As of the census of 2000, there were 980 people, 349 households, and 254 families residing in the CDP. The population density was 471.6 people per square mile (181.9/km²). There were 400 housing units at an average density of 192.5 per square mile (74.3/km²). The racial makeup of the CDP was 6.53% White, 85.61% Native American, 0.10% Asian, 0.10% Pacific Islander, 6.12% from other races, and 1.53% from two or more races. Hispanic or Latino of any race were 17.45% of the population.
There were 349 households out of which 34.4% had children under the age of 18 living with them, 41.5% were married couples living together, 22.9% had a female householder with no husband present, and 27.2% were non-families. 22.6% of all households were made up of individuals and 7.7% had someone living alone who was 65 years of age or older. The average household size was 2.81 and the average family size was 3.29.
In the CDP, the population was spread out with 28.3% under the age of 18, 11.9% from 18 to 24, 29.4% from 25 to 44, 19.5% from 45 to 64, and 10.9% who were 65 years of age or older. The median age was 32 years. For every 100 females there were 95.2 males. For every 100 females age 18 and over, there were 85.5 males.
The median income for a household in the CDP was $20,302, and the median income for a family was $22,049. Males had a median income of $23,750 versus $20,221 for females. The per capita income for the CDP was $9,311. About 30.5% of families and 29.6% of the population were below the poverty line, including 27.3% of those under age 18 and 37.1% of those age 65 or over.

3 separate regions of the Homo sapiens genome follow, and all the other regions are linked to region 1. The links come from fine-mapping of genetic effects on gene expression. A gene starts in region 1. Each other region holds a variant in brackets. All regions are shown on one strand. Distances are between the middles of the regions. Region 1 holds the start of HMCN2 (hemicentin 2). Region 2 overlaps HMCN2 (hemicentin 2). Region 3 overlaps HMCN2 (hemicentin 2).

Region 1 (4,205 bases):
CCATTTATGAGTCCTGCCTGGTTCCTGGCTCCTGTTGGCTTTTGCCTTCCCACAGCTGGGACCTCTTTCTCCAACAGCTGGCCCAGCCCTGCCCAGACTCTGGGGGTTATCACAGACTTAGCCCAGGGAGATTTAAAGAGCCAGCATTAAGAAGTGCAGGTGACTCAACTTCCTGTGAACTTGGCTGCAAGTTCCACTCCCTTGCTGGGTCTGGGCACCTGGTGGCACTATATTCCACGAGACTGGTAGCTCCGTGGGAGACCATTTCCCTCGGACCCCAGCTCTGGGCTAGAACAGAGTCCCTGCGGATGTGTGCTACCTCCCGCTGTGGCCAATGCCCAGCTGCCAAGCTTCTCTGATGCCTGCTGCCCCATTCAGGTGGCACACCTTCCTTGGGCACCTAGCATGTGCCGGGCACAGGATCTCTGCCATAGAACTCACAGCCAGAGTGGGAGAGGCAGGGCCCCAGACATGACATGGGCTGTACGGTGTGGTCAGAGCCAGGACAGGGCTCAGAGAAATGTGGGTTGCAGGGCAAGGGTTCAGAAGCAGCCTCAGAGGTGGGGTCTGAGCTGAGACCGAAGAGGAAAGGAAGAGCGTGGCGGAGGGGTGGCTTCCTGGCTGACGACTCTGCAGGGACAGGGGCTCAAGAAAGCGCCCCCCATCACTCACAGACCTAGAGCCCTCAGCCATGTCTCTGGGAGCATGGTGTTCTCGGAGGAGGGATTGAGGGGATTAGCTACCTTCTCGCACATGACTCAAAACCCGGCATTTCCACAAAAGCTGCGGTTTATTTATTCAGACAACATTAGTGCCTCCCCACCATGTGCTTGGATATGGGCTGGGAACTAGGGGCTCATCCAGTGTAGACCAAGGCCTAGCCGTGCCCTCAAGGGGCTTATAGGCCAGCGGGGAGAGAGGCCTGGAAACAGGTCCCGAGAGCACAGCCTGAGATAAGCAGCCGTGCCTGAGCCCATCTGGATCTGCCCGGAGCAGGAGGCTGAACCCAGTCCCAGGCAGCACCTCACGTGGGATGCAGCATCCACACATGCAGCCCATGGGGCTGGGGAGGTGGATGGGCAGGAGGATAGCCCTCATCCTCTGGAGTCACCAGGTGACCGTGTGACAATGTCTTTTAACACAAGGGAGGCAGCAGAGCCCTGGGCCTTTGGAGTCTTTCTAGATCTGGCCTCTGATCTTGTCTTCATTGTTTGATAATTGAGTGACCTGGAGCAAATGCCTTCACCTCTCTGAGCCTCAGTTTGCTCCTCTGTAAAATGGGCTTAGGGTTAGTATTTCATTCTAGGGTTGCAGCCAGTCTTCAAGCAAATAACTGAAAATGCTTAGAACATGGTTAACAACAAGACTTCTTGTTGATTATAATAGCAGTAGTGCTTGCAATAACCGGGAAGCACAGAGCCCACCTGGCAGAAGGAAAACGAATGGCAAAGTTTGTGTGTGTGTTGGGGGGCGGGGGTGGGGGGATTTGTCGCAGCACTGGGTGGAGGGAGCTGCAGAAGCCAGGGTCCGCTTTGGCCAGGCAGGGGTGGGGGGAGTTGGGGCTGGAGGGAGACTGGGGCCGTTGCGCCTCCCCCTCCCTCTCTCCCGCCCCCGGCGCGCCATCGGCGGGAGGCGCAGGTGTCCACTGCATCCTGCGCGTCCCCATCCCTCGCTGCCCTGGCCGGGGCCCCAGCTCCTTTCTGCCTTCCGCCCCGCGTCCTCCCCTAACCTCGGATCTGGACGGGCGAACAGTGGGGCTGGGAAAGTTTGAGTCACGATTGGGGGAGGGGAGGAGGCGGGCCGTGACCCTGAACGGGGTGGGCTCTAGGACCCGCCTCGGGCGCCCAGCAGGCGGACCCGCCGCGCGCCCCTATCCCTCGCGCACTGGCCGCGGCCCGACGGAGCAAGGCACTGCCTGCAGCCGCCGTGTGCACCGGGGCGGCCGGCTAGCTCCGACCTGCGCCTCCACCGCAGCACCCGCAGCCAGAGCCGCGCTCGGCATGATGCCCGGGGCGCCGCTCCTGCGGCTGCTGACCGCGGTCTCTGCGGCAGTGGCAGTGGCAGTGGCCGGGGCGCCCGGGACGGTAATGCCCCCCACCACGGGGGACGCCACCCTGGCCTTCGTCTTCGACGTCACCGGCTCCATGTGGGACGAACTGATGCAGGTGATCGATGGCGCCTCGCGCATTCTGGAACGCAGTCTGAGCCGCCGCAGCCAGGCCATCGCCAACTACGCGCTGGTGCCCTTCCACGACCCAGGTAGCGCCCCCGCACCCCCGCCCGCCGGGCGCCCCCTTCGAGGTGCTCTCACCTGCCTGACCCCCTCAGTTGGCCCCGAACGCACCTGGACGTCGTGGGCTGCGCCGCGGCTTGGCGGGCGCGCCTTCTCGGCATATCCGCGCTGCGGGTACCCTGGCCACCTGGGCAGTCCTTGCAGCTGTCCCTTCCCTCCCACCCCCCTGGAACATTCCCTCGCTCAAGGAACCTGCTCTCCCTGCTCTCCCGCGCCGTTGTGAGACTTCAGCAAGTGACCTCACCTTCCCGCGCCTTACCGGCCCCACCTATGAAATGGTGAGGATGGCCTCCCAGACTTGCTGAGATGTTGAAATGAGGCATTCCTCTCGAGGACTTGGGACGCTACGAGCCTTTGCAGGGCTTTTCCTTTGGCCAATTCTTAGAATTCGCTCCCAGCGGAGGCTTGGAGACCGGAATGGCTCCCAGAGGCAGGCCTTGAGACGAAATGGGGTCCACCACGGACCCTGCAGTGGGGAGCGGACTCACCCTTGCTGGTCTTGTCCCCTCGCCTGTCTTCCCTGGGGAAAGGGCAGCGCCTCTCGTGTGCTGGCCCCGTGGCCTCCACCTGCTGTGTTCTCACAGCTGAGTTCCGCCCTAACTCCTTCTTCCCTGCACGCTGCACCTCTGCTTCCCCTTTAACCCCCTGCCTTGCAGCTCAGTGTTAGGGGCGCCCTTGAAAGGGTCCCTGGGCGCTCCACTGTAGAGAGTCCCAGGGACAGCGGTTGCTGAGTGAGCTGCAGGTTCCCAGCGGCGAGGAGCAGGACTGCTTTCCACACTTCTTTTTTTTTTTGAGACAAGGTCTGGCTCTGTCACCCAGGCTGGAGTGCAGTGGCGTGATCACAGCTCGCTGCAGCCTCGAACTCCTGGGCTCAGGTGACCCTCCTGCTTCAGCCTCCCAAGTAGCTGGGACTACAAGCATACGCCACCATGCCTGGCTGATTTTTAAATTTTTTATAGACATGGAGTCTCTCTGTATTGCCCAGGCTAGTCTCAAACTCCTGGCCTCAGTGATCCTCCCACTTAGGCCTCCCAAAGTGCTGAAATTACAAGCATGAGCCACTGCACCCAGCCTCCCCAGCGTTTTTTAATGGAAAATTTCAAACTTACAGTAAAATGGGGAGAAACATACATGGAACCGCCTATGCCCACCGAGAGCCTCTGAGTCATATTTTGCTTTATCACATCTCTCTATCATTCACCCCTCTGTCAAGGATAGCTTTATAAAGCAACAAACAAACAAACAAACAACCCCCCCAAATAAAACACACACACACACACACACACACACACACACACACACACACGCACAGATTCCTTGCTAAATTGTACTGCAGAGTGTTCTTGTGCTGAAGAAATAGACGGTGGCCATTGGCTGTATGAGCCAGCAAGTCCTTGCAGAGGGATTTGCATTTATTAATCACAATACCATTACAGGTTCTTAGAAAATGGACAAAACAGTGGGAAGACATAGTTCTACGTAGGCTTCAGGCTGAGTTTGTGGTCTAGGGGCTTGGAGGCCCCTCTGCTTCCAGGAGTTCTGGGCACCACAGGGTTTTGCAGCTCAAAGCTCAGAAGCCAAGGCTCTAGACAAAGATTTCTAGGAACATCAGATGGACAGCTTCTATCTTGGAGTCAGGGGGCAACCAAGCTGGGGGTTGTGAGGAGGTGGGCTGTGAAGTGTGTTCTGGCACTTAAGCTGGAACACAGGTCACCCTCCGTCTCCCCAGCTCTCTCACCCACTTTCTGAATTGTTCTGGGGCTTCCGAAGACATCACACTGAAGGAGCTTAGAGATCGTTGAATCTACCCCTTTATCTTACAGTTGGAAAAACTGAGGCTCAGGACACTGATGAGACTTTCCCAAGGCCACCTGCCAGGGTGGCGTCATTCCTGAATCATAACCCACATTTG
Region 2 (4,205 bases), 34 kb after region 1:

Notable tribal members and residents
- Gregory Cajete, author and educator
- Tammy Garcia, ceramic artist and sculptor
- Luther Gutierrez, potter
- Margaret Gutierrez, potter
- Joseph Lonewolf, potter
- Linda and Merton Sisneros, potters
- Anita Louise Suazo, traditional potter
- Roxanne Swentzell, contemporary ceramicist and bronze sculptor, Native plant activist
- Margaret Tafoya, celebrated Santa Clara traditional potter
- Pablita Velarde, celebrated Santa Clara painter
- Nathan Youngblood, traditional potter
- Nora Naranjo-Morse, contemporary artist and filmmaker
- Jeff Roller, traditional pottery artist and bronze sculptor
- Nancy Youngblood, distinguished Santa Clara Potter
- Paul Speckled Rock, award-winning potter and bronze sculptor, gallery owner
- Puye Cliff Dwellings - the ruins of an abandoned pueblo and National Monument managed by Santa Clara Pueblo.
- Santa Clara Indian Reservation
- National Register of Historic Places listings in Rio Arriba County, New Mexico
- National Park Service (2010-07-09). "National Register Information System". National Register of Historic Places. National Park Service.
- "US Gazetteer files: 2010, 2000, and 1990". United States Census Bureau. 2011-02-12. Retrieved 2011-04-23.
- National Park Service, Santa Clara Pueblo accessed 2010-05-26
- Indian Pueblo Cultural Center, Santa Clara Pueblo accessed 2010-05-26
- "American FactFinder". United States Census Bureau. Retrieved 2008-01-31.